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Hotel Review: The Sun Inn, Dedham in Essex

The Sun Inn, Dedham in Essex

Driving away from London on a gloriously sunny day, towards the Essex countryside, I felt nothing but excitement. My reviewing partner, Darren, and I were headed to The Sun Inn at Dedham and were very much looking forward to a break away from the city, and as we pulled into the picturesque village, we were not disappointed. Brightly painted houses, ducks and swans swimming on the river, nostalgically attractive shops and pubs and an overwhelming sense of peace and tranquillity greeted us.

The Sun Inn is situated on the high street, opposite a beautiful church and is painted a bright sunny yellow, which entices you in with its warm glow. We were shown to our lovely boutique room with eclectic décor, wooden beams and original features and I immediately fell in love with the teal sofa at the end of the bed! The room was light, spacious with a gorgeous antique wardrobe, a queen size bed and a bathroom stocked with local, organic, cruelty free toiletries with a huge shower but no bath. The hotel has 7 boutique rooms on offer, and all are stunning.

In the heart of Dedham, The Sun Inn has been a watering hole for villagers and resting post for travellers for centuries

We headed downstairs to look around and treated ourselves to a cool glass of cider, had some banter with the locals then headed out to the garden. Sitting in stripy deckchairs, with a cider in hand, we marvelled at how good the world felt. The garden was quietly buzzing with lunchtime customers and families taking advantage of the complimentary boules.

We decided to explore the village and found a marvellous craft centre stocked with locally made produce, ceramics, jewellery and a tea-room and we made a mental note to return the next day to buy a souvenir of the trip. The landlord of the Inn had recommended we hired a rowing boat, so we set off to the boat house. Unfortunately, it was cash only, which neither of us had, so we headed back to the Inn, vowing to return the next morning.

The Sun Inn offers seven beautiful en suite bedrooms, all individually decorated with sumptuous beds

After a well-deserved siesta in the comfortable bed and a shower, we felt refreshed and headed to the restaurant for dinner. The restaurant is situated through the bar and was very rustic with wooden tables and fresh flowers. Vintage baking equipment adorned the shelves and wooden beams and original features complemented the decor. Our waitress was friendly and attentive and was happy to answer any questions we had.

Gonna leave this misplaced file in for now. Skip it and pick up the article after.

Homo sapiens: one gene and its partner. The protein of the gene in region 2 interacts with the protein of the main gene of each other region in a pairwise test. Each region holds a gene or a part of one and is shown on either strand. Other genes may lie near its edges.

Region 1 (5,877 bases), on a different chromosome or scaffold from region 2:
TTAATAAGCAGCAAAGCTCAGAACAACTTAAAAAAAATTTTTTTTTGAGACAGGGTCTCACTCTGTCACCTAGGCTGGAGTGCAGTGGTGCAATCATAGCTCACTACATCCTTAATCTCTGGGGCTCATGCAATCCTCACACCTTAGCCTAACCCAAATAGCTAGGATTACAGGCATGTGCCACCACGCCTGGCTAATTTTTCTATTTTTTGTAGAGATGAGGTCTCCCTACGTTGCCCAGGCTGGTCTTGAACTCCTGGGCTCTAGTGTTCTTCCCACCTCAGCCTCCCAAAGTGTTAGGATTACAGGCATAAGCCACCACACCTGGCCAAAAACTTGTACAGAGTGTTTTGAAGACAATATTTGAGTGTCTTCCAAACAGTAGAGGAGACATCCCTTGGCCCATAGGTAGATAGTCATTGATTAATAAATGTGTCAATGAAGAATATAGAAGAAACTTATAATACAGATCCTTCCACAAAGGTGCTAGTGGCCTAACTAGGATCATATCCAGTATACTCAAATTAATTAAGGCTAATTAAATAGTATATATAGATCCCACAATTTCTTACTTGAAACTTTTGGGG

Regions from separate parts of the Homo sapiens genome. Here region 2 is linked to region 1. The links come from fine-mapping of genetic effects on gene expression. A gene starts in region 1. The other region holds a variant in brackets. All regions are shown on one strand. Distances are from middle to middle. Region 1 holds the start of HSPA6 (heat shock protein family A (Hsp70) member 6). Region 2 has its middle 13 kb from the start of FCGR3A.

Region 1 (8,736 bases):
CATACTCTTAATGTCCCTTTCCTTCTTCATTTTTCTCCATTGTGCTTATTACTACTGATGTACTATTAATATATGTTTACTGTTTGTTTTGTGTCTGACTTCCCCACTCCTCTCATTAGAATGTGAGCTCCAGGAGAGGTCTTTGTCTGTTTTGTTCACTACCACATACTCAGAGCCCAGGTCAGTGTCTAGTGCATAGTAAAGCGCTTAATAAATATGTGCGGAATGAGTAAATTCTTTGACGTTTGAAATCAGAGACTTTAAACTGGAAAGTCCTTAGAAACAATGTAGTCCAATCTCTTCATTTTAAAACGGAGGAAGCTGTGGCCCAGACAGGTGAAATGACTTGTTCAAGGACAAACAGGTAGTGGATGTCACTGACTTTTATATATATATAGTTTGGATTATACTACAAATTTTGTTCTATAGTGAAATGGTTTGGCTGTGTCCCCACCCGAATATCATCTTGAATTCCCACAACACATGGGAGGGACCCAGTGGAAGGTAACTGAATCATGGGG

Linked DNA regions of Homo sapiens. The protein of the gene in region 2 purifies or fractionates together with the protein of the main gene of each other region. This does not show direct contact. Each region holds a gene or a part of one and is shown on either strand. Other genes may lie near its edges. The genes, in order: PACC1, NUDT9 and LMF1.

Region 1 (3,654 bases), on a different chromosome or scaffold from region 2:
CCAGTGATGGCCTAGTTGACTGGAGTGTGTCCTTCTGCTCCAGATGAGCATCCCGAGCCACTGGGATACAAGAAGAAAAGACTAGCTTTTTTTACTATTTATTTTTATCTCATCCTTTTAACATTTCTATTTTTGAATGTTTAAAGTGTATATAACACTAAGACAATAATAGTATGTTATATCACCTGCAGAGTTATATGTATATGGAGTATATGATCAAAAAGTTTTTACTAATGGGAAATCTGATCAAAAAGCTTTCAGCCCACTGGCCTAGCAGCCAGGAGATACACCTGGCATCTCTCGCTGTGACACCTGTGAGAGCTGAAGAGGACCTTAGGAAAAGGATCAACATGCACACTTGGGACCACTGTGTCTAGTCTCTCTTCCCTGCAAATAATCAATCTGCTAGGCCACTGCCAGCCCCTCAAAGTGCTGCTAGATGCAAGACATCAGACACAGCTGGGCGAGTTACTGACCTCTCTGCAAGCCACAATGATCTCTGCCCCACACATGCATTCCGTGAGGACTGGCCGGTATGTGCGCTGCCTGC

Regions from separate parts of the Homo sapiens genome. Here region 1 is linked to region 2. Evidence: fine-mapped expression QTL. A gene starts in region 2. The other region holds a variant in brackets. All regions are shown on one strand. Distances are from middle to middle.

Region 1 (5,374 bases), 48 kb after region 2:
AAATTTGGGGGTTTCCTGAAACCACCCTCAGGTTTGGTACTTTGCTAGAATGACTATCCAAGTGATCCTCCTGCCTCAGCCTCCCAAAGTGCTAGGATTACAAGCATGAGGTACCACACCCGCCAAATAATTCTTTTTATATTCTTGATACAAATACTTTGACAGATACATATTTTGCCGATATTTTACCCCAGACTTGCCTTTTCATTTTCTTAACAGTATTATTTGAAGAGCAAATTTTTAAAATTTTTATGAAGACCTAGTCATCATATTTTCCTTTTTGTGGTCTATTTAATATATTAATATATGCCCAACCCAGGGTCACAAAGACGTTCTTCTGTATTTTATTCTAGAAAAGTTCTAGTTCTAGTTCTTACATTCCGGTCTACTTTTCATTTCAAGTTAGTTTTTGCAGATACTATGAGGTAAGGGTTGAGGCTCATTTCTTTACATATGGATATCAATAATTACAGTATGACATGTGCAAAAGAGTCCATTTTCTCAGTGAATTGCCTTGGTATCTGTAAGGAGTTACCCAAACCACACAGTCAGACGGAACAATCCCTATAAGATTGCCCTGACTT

We both had an expresso martini to start whilst deciding on what delicious food to choose. The Inn has a small vegan menu, which I was pleased to see and for my starter I chose courgette and lovage soup. This was absolutely delicious, so full of flavour, a lovely texture and the most vibrant green colour I have ever seen (I love green food!). Darren chose baby beetroot terrine, feta, walnut and sherry vinegar (this was also the other vegan starter minus the feta). A sharp beetroot topped with walnuts with a light, whipped, creamy feta mousse and sherry vinegar jelly and Darren remarked on how light and tasty it was.

The restaurant prides itself on the quality of the local produce it uses for its dishes

For main I chose ‘Caponata’ – sweet and sour aubergines, pine nuts, basil, rocket and Datterini tomatoes served with carta di muscia (Italian crispbread). This dish, unfortunately, was disappointing and not to my taste at all, some of the bread was burnt and it lacked something for me. There was a paucity of diverse textures and an overwhelming taste of liquorice I feel would have been better served with pasta (but maybe that’s because I’m a carb addict!!) I had a side of fries which helped but the price tag of £12.75 seems very steep for a dish of veg. Darren chose rare breed 42-55 day aged sirloin steak served with cubetti potatoes, sweet and sour aubergines, pine nuts and chilli ketchup. He really enjoyed this dish; the steak was well seasoned and cooked to perfection. Crisp potatoes dipped in spicy ketchup and the meat was complemented by the aubergine and nuts (which interestingly was my main dish).